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by Peter Moskos

December 13, 2010

Politics and the Courts and Health Care

It always bothers me when people bitch about court decisions because they don't agree with the politics. It's one thing to be pro-abortion (as I am) or pro illegal immigration (got me there, too) or anti-2nd Amendment (not too fond of how some people interpret it, personally). It's another to think that every Supreme-Court decision needs to be decided in favor of your particular belief rather than the greater issue on which the courts are supposed to make such decisions.

The Supreme Court doesn't (or shouldn't) decide if a specific law is good or bad; it decides if a given issue is constitutional. I think Roe v. Wade was a pretty weak Supreme Court decision. And yet I believe that every woman should have the right to have an abortion on demand.

Much of the Civil Rights Movement was helped by court cases that relied on greater moral issues more than strict constitutional interpretations. That's fine by me too. I also understand that every decision shouldn't be decided on technical grounds or original intent (see, for instance, the 7th Amendment).

Bush v. Gore? Now that was a terrible decision. But the court has always been political. And to some extent it should be.

Why do I mention this? Because I love Obamacare!

OK, actually, I'm just saying that to be provocative. I think Obamacare is too limited and health care should be single-payer, for everybody, and nationalized! But what do I care? I have health care.

I support health care as both a political and moral issue. The free market does not and cannot provide health care. That said, I could fully support a court decision that says that federal government shouldn't be able to tell citizens they have to buy anything. I'm a states' rights liberal! But not too many of us in this club, I can't help but notice.

I just wish more conservative so-called states' righters were equally supportive of states' rights when it came to issues they don't like, like drug legalization, or highway funds. The power of the federal government should not be a liberal versus conservative issue. But as long as it is, here's to health care surviving court challenges!


Anonymous said...

Peter, great post! Seldom do we see people who have principles instead of politics. The Wire (the best series ever made) was great at showing the bad sides of food stamps and projects, and you wrote about these too. How is socializing health care different from (and similar to) socializing food and housing? And should we do all three?
Thanks, Zoran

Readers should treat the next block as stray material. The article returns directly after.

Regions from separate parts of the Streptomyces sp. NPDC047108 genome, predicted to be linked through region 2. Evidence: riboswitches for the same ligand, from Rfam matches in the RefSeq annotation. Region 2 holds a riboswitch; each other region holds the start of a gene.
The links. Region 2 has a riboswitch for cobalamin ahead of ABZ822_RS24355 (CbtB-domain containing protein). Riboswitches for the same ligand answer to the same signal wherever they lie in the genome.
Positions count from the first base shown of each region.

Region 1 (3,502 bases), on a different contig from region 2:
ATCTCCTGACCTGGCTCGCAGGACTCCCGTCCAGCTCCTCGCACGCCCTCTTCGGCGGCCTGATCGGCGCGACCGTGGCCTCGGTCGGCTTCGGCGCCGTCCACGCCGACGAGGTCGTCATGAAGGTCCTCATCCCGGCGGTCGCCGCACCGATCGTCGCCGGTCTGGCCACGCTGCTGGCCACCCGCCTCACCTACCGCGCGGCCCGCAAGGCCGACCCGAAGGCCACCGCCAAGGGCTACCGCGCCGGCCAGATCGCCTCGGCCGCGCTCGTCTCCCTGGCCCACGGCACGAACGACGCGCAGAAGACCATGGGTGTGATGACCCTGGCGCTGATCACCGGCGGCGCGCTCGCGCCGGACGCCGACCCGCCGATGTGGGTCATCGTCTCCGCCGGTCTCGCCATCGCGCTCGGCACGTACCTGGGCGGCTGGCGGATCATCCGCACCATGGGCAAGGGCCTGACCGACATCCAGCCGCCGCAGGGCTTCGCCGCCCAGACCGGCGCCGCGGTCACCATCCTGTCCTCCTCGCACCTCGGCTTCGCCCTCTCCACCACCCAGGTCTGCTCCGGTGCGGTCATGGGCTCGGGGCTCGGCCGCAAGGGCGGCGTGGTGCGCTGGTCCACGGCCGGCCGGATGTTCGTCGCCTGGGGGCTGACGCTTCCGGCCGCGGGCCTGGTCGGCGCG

PCM said...

At some political level those three might be related, but I don't see any practical reason to equate those three. I don't see any "culture of poverty-like health care developing" like some people associate with public housing and welfare (what little we have of it).

In a rich nation, health care should be a right, not a luxury.

If you want to equate health care with anything, I'd equate it with electricity, clean water, roads, and the post office. It's more like a utility. Something that pretty much everybody needs and almost nobody can provide for themselves.

I think that any argument that starts with the premise that some people can't see a doctor (or have to go to the E.R.) or can't get needed cheap medicine is a non-starter. We spend too much on what for too many is crappy health care.

Why should insurance companies be making money on health care? It's absurd. That money should be spend on health care.

The crazy part to me is people who say we don't need nationalized health care because the poor have access to doctors: they go to the E.R. What type of conservative idiot wants to pay for poor people going to the E.R. every time they need a asthma prescription?

So many other countries get health care right. It's really not a mystery. And yet we refuse to look at or follow their examples.

For food and housing the free market does better. But yes, the government needs to step in when people fail. I don't want Americans starving in the streets (which is a problem we do not have) nor sleeping outside because they have no place to go (which is a problem we do have).

And let's not forget, abuses aside, public housing helps a lot of good people. Food stamp feed a lot of good people (my wife included, when she was growing up). To say we shouldn't have these things because some people abuse them really misses the point.

Personally, I think we should abolish tax breaks for the rich. God knows those are abused!

It seems mean to pick on the poor.

Anonymous said...

Thanks. "Many other countries get health care right." Indeed. My friend in Canada raves about her health care, and I am amazed at what my parents get in Germany (a week of physical therapy in a spa in the mountains!).